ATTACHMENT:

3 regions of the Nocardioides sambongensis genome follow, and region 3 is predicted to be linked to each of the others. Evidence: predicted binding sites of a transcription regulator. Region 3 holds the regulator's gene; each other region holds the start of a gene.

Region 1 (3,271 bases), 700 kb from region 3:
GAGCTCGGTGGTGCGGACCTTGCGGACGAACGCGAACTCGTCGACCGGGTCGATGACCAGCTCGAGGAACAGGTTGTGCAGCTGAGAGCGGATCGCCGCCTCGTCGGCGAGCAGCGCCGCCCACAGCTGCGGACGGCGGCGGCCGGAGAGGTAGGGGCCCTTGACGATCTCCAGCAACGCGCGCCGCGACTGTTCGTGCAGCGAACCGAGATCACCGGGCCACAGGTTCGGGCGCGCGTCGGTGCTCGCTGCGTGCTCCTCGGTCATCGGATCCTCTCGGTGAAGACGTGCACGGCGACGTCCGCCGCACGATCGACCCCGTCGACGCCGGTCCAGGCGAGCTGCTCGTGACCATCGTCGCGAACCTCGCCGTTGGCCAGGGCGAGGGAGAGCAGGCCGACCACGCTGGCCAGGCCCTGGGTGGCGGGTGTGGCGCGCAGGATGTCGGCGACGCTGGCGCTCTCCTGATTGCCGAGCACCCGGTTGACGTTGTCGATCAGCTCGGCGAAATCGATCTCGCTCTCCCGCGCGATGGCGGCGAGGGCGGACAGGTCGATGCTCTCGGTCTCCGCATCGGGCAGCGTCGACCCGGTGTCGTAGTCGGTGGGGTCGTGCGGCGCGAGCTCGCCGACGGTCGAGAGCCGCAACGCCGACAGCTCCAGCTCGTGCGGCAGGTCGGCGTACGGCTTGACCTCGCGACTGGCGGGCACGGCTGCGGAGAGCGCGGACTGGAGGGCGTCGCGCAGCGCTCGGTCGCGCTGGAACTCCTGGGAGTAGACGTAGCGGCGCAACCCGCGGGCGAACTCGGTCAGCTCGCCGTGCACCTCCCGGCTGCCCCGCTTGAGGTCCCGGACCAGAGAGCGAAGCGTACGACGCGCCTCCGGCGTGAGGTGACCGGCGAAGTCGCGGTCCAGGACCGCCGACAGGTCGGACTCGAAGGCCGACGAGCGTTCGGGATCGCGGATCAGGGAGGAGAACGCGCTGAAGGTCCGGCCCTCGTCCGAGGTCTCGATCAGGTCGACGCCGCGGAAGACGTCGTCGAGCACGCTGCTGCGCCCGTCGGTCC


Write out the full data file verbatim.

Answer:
3 regions of the Nocardioides sambongensis genome follow, and region 3 is predicted to be linked to each of the others. Evidence: predicted binding sites of a transcription regulator. Region 3 holds the regulator's gene; each other region holds the start of a gene.

Region 1 (3,271 bases), 700 kb from region 3:
GAGCTCGGTGGTGCGGACCTTGCGGACGAACGCGAACTCGTCGACCGGGTCGATGACCAGCTCGAGGAACAGGTTGTGCAGCTGAGAGCGGATCGCCGCCTCGTCGGCGAGCAGCGCCGCCCACAGCTGCGGACGGCGGCGGCCGGAGAGGTAGGGGCCCTTGACGATCTCCAGCAACGCGCGCCGCGACTGTTCGTGCAGCGAACCGAGATCACCGGGCCACAGGTTCGGGCGCGCGTCGGTGCTCGCTGCGTGCTCCTCGGTCATCGGATCCTCTCGGTGAAGACGTGCACGGCGACGTCCGCCGCACGATCGACCCCGTCGACGCCGGTCCAGGCGAGCTGCTCGTGACCATCGTCGCGAACCTCGCCGTTGGCCAGGGCGAGGGAGAGCAGGCCGACCACGCTGGCCAGGCCCTGGGTGGCGGGTGTGGCGCGCAGGATGTCGGCGACGCTGGCGCTCTCCTGATTGCCGAGCACCCGGTTGACGTTGTCGATCAGCTCGGCGAAATCGATCTCGCTCTCCCGCGCGATGGCGGCGAGGGCGGACAGGTCGATGCTCTCGGTCTCCGCATCGGGCAGCGTCGACCCGGTGTCGTAGTCGGTGGGGTCGTGCGGCGCGAGCTCGCCGACGGTCGAGAGCCGCAACGCCGACAGCTCCAGCTCGTGCGGCAGGTCGGCGTACGGCTTGACCTCGCGACTGGCGGGCACGGCTGCGGAGAGCGCGGACTGGAGGGCGTCGCGCAGCGCTCGGTCGCGCTGGAACTCCTGGGAGTAGACGTAGCGGCGCAACCCGCGGGCGAACTCGGTCAGCTCGCCGTGCACCTCCCGGCTGCCCCGCTTGAGGTCCCGGACCAGAGAGCGAAGCGTACGACGCGCCTCCGGCGTGAGGTGACCGGCGAAGTCGCGGTCCAGGACCGCCGACAGGTCGGACTCGAAGGCCGACGAGCGTTCGGGATCGCGGATCAGGGAGGAGAACGCGCTGAAGGTCCGGCCCTCGTCCGAGGTCTCGATCAGGTCGACGCCGCGGAAGACGTCGTCGAGCACGCTGCTGCGCCCGTCGGTCC